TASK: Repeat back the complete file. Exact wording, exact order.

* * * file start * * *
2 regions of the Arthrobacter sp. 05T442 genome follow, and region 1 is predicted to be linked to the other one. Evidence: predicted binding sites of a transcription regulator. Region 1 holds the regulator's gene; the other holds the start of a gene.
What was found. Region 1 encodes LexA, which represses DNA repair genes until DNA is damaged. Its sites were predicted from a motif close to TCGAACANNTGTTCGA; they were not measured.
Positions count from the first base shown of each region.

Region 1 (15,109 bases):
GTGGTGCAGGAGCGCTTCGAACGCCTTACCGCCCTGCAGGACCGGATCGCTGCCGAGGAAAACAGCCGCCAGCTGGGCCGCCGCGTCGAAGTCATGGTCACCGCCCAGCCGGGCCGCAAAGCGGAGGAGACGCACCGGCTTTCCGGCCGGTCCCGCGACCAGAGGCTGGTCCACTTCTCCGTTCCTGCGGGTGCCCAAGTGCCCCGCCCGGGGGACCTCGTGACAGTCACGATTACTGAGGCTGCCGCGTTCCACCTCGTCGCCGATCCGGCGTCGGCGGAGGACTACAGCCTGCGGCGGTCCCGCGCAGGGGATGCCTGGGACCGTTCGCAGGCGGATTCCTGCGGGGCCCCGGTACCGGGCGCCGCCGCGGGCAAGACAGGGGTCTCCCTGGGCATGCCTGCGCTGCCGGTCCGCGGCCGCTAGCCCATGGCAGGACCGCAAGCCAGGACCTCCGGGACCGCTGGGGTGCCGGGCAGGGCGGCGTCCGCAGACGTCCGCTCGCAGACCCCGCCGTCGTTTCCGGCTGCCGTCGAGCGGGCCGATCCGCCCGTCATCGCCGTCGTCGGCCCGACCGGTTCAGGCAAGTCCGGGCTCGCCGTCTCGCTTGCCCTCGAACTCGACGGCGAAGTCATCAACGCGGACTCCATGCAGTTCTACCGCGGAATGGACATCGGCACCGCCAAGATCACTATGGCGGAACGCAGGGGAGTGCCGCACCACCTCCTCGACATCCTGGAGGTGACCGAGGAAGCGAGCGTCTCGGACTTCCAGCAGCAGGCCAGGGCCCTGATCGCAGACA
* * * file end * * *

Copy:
2 regions of the Arthrobacter sp. 05T442 genome follow, and region 1 is predicted to be linked to the other one. Evidence: predicted binding sites of a transcription regulator. Region 1 holds the regulator's gene; the other holds the start of a gene.
What was found. Region 1 encodes LexA, which represses DNA repair genes until DNA is damaged. Its sites were predicted from a motif close to TCGAACANNTGTTCGA; they were not measured.
Positions count from the first base shown of each region.

Region 1 (15,109 bases):
GTGGTGCAGGAGCGCTTCGAACGCCTTACCGCCCTGCAGGACCGGATCGCTGCCGAGGAAAACAGCCGCCAGCTGGGCCGCCGCGTCGAAGTCATGGTCACCGCCCAGCCGGGCCGCAAAGCGGAGGAGACGCACCGGCTTTCCGGCCGGTCCCGCGACCAGAGGCTGGTCCACTTCTCCGTTCCTGCGGGTGCCCAAGTGCCCCGCCCGGGGGACCTCGTGACAGTCACGATTACTGAGGCTGCCGCGTTCCACCTCGTCGCCGATCCGGCGTCGGCGGAGGACTACAGCCTGCGGCGGTCCCGCGCAGGGGATGCCTGGGACCGTTCGCAGGCGGATTCCTGCGGGGCCCCGGTACCGGGCGCCGCCGCGGGCAAGACAGGGGTCTCCCTGGGCATGCCTGCGCTGCCGGTCCGCGGCCGCTAGCCCATGGCAGGACCGCAAGCCAGGACCTCCGGGACCGCTGGGGTGCCGGGCAGGGCGGCGTCCGCAGACGTCCGCTCGCAGACCCCGCCGTCGTTTCCGGCTGCCGTCGAGCGGGCCGATCCGCCCGTCATCGCCGTCGTCGGCCCGACCGGTTCAGGCAAGTCCGGGCTCGCCGTCTCGCTTGCCCTCGAACTCGACGGCGAAGTCATCAACGCGGACTCCATGCAGTTCTACCGCGGAATGGACATCGGCACCGCCAAGATCACTATGGCGGAACGCAGGGGAGTGCCGCACCACCTCCTCGACATCCTGGAGGTGACCGAGGAAGCGAGCGTCTCGGACTTCCAGCAGCAGGCCAGGGCCCTGATCGCAGACA